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Microsoft's Reorganization: 5 Issues Decoded

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"One Microsoft all of the time." This is what Microsoft is calling its latest reorganization.

These corporate announcements are often delicately crafted to make everything sound positive and constructive. Here are five issues decoded from Microsoft's fancy corporate speak:

1. Management and employees have to stop unhealthy internal competition.

The Microsoft CEO, Steve Ballmer, says "we are rallying behind a single strategy as one company -- not a collection of divisional strategies. [...] We will see our product line holistically, not as a set of islands."

It appears that management and employees are working in decentralized silos with their own strategies and agenda which aren't necessarily in the best interests of the overall company. This fragments and dilutes focus, efficiency, effectiveness, as well as the stewardship and use of firm resources.

Management gurus have long debated the pros and cons of centralized vs. decentralized organization structures. Many companies go through cycles of having each type of structure as a hope or charade that it will result in the real type of change needed. Often the issues are deeply rooted in company culture and the ethos of the people that changing the organization structure will only do so much.

2. The company needs to do everything better.

This is stated relatively straightforward when Steve Ballmer says:

"that means better execution from product conceptualization and innovation right through to marketing and sales. [...] To advance our strategy and execute more quickly, more efficiently, and with greater excellence we need to transform how we organize, how we plan and how we work. [...] We must improve in all aspects of the business."

3. Work as a team.

In his memo, the Microsoft CEO says "culturally, our core values don't change, but how we express them and act day to day must evolve so we work together to win."

Most companies have in their core values or competitive differentiators the lofty trait of teamwork. In small, much less large companies like Microsoft, politics, power and self-preservation often rule. The negative effects of power and internal competition at Microsoft are emphasized when Steve Ballmer talks about wanting to be one company and "not a collection of divisional strategies."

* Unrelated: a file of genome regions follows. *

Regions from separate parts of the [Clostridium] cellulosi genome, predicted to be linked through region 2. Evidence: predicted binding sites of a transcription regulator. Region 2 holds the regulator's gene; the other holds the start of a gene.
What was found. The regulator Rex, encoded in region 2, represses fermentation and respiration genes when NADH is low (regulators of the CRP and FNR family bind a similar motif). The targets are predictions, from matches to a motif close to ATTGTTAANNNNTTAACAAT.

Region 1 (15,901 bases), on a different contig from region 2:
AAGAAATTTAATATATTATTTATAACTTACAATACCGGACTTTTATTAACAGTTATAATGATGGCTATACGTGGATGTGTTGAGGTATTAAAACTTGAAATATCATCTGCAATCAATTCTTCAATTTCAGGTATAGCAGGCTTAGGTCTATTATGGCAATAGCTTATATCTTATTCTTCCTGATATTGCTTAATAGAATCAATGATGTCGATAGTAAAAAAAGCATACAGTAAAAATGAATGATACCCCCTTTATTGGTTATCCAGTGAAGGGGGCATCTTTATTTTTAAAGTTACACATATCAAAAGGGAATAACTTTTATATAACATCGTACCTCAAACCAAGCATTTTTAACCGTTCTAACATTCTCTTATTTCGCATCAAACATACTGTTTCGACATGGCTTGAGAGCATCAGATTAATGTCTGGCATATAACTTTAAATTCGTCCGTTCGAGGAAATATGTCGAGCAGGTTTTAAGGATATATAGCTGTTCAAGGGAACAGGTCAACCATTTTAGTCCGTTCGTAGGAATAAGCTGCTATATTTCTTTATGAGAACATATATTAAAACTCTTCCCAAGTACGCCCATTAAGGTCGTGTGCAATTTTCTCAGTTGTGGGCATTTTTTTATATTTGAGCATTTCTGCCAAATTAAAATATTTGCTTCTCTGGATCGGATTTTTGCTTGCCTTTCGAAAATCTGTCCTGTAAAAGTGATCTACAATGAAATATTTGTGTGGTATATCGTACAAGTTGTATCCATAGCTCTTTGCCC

4. Time to market must be faster.

The company wants to do everything better including time to market.

The organization announcement says that a key value is being "nimble." It goes on to notify everyone that "in a world of continuous services, the timeframe for product releases, customer interaction and competitive response is dramatically shorter. [...] Each employee must be able to solve problems more quickly and with more real-time data than in the past."

Everyone needs to work faster.

5. They still need to figure out what to do and how to do it.

As with many corporate press releases, there was a lot of hype around this organization announcement. However in this same announcement, Microsoft says:

"we have resolved many details of this org, but we still will have more work to do. Undoubtedly, as we involve more people there will be new issues and changes to our current thinking as well. Completing this process will take through the end of the calendar year as we figure things out..."

You might ask yourself -- what was the purpose of this reorganization announcement if they still have to involve more people and "figure things out"? To further add to this, Microsoft says one of its key values is being "decisive." And Steve Ballmer ends the reorganization memo saying "let's go." He often ends his communications with this phrase. But here, "let's go" -- where and when? Microsoft has to wait until the end of the year for it to complete this reorganization before it can "go."

Reorganizations take a significant amount of deliberation, internal maneuvering of people and politics, and time. However, the more time you take and indecisive you are provides opportunities for employees to be distracted and not focused on their jobs. This works to support destructive internal competition, lack of teamwork, slow time to market and decreased productivity -- all of the things Microsoft is trying to combat with this reorganization.

For more on the Microsoft reorganization and analyst feedback, see Microsoft's current structure goes out the window on Techquity at Reuters TV below.

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